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dc.contributor.authorSchweinfurth, Manon K.
dc.contributor.authorAeschbacher, Jonathan
dc.contributor.authorSanti, Massimiliano
dc.contributor.authorTaborsky, Michael
dc.identifier.citationSchweinfurth , M K , Aeschbacher , J , Santi , M & Taborsky , M 2019 , ' Male Norway rats cooperate according to direct but not generalized reciprocity rules ' , Animal Behaviour , vol. 152 , pp. 93-101 .
dc.identifier.otherPURE: 258819251
dc.identifier.otherPURE UUID: 026f5555-91cc-403c-b3e8-c913277dee97
dc.identifier.otherScopus: 85064766329
dc.identifier.otherORCID: /0000-0003-2066-7892/work/57088547
dc.identifier.otherWOS: 000471828200011
dc.descriptionFunding was provided by the Swiss National Science Foundation grants 31003A_156152 and 31003A 176174 to M.T. and P2BEP3 175269 to M.K.S.en
dc.description.abstractReciprocal cooperation may evolve if the costs of help are reliably compensated for by delayed returns provided in future interactions. The associated probabilities and cost–benefit ratios may vary systematically between the sexes, which often display different dispersal strategies and interaction patterns. Whereas female Norway rats, Rattus norvegicus, are known to apply direct and generalized decision rules of reciprocal cooperation, the rules according to which males reciprocate favours are less well understood. Therefore, we investigated the cooperation propensity of male wild-type Norway rats. Male test rats experienced cooperating partners that provided food to them, or defecting partners that refused to provide help. Afterwards, test rats could donate food to previously experienced or unknown partners, resembling direct and generalized reciprocity paradigms, respectively. Male rats cooperated according to direct reciprocity, suggesting that this decision rule is similarly important for both sexes. However, whereas females additionally help according to generalized reciprocity, males did not apply this rule. These results suggest a sex difference in reciprocal decision rules, highlighting the potential importance of different interaction patterns and cost–benefit ratios between the sexes.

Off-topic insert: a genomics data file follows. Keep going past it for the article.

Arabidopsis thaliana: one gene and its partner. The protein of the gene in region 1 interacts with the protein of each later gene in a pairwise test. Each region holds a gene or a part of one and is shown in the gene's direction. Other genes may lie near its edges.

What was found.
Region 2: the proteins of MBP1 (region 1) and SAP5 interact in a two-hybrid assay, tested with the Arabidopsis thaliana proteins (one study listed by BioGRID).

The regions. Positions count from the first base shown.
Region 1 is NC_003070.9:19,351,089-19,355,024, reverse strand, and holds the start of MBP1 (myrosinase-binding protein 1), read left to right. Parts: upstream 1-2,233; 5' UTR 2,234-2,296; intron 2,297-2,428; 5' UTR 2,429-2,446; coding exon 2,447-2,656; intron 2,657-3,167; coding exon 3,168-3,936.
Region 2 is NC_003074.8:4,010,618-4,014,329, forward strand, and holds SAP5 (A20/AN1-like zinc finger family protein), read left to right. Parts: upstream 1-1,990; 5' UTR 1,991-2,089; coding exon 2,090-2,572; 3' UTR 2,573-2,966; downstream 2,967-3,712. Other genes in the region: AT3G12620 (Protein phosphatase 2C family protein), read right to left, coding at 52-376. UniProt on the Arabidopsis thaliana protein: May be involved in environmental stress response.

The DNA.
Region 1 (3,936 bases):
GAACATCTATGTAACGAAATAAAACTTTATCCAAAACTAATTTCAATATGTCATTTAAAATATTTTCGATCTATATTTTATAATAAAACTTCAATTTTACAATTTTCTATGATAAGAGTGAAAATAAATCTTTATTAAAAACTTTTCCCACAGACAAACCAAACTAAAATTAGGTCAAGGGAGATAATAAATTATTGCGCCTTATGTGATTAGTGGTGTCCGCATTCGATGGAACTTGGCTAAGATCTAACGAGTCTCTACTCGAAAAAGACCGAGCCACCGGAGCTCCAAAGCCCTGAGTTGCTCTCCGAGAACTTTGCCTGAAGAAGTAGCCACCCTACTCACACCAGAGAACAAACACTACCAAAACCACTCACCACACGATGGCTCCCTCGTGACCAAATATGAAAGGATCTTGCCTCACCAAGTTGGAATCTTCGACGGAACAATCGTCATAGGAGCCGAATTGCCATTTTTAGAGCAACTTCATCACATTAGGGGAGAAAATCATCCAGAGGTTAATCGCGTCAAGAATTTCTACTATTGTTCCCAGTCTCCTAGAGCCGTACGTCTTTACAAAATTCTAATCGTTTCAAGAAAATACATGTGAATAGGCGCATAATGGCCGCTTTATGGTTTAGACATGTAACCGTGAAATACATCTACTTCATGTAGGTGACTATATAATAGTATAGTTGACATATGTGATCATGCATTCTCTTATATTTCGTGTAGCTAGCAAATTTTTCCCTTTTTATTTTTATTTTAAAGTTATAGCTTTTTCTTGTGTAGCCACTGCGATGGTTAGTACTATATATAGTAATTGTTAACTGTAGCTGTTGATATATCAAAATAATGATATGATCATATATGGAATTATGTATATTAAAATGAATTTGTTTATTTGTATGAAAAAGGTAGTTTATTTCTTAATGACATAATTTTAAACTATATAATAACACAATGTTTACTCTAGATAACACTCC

dc.relation.ispartofAnimal Behaviouren
dc.rightsCopyright © 2019 Published by Elsevier Ltd on behalf of The Association for the Study of Animal Behaviour. This work has been made available online in accordance with the publisher’s policies. This is the author created, accepted version manuscript following peer review and may differ slightly from the final published version. The final published version of this work is available at
dc.subjectSex differencesen
dc.subjectBF Psychologyen
dc.titleMale Norway rats cooperate according to direct but not generalized reciprocity rulesen
dc.typeJournal articleen
dc.contributor.institutionUniversity of St Andrews. School of Psychology and Neuroscienceen
dc.description.statusPeer revieweden

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